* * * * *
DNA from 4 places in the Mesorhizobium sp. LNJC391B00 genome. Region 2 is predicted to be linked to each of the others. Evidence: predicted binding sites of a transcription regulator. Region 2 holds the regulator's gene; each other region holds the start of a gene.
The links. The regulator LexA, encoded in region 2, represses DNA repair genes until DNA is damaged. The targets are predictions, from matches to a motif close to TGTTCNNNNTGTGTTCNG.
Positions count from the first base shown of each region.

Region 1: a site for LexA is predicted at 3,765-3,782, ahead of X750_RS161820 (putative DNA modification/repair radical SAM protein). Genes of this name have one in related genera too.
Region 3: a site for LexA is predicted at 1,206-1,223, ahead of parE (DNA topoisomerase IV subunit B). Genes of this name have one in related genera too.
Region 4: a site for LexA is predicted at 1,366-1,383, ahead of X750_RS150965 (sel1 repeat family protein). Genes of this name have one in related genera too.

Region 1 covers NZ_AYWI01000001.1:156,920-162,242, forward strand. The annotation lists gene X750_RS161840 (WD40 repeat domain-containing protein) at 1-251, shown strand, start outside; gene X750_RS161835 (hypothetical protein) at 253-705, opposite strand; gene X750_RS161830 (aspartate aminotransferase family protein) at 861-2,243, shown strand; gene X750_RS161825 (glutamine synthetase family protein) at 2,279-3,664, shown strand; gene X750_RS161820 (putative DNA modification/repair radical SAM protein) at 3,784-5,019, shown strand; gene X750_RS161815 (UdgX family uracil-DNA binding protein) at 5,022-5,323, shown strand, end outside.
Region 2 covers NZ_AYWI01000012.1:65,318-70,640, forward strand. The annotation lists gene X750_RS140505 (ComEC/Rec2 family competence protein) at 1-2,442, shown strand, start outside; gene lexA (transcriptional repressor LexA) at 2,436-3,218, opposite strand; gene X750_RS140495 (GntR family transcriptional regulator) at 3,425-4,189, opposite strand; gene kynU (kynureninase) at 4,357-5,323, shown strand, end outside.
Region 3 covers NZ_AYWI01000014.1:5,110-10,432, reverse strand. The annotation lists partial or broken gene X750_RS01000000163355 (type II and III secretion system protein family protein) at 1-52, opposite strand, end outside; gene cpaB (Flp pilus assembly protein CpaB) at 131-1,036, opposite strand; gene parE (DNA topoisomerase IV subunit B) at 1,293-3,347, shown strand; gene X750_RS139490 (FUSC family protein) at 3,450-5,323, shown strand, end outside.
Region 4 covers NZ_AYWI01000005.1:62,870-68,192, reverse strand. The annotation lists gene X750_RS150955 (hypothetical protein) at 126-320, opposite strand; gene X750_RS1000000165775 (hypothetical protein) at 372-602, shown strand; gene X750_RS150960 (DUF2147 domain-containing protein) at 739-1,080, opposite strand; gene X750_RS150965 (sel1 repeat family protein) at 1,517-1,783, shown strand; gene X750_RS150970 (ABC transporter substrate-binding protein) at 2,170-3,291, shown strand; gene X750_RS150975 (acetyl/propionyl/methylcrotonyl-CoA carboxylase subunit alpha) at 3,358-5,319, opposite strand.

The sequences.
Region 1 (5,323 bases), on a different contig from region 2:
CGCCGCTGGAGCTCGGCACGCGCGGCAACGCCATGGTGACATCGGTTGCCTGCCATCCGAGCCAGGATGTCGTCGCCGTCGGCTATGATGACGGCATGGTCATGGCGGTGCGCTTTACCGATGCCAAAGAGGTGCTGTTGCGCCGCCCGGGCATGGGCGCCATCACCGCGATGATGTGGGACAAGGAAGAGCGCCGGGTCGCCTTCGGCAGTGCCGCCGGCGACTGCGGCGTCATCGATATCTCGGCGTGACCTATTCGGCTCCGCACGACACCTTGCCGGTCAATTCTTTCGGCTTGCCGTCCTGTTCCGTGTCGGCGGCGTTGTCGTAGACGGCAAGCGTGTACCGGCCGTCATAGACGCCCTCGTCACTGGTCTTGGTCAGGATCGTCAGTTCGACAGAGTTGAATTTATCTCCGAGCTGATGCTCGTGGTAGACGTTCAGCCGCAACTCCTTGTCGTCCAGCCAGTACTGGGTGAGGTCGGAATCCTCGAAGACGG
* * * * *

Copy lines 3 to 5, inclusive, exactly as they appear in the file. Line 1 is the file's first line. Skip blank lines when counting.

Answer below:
Positions count from the first base shown of each region.

Region 1: a site for LexA is predicted at 3,765-3,782, ahead of X750_RS161820 (putative DNA modification/repair radical SAM protein). Genes of this name have one in related genera too.
Region 3: a site for LexA is predicted at 1,206-1,223, ahead of parE (DNA topoisomerase IV subunit B). Genes of this name have one in related genera too.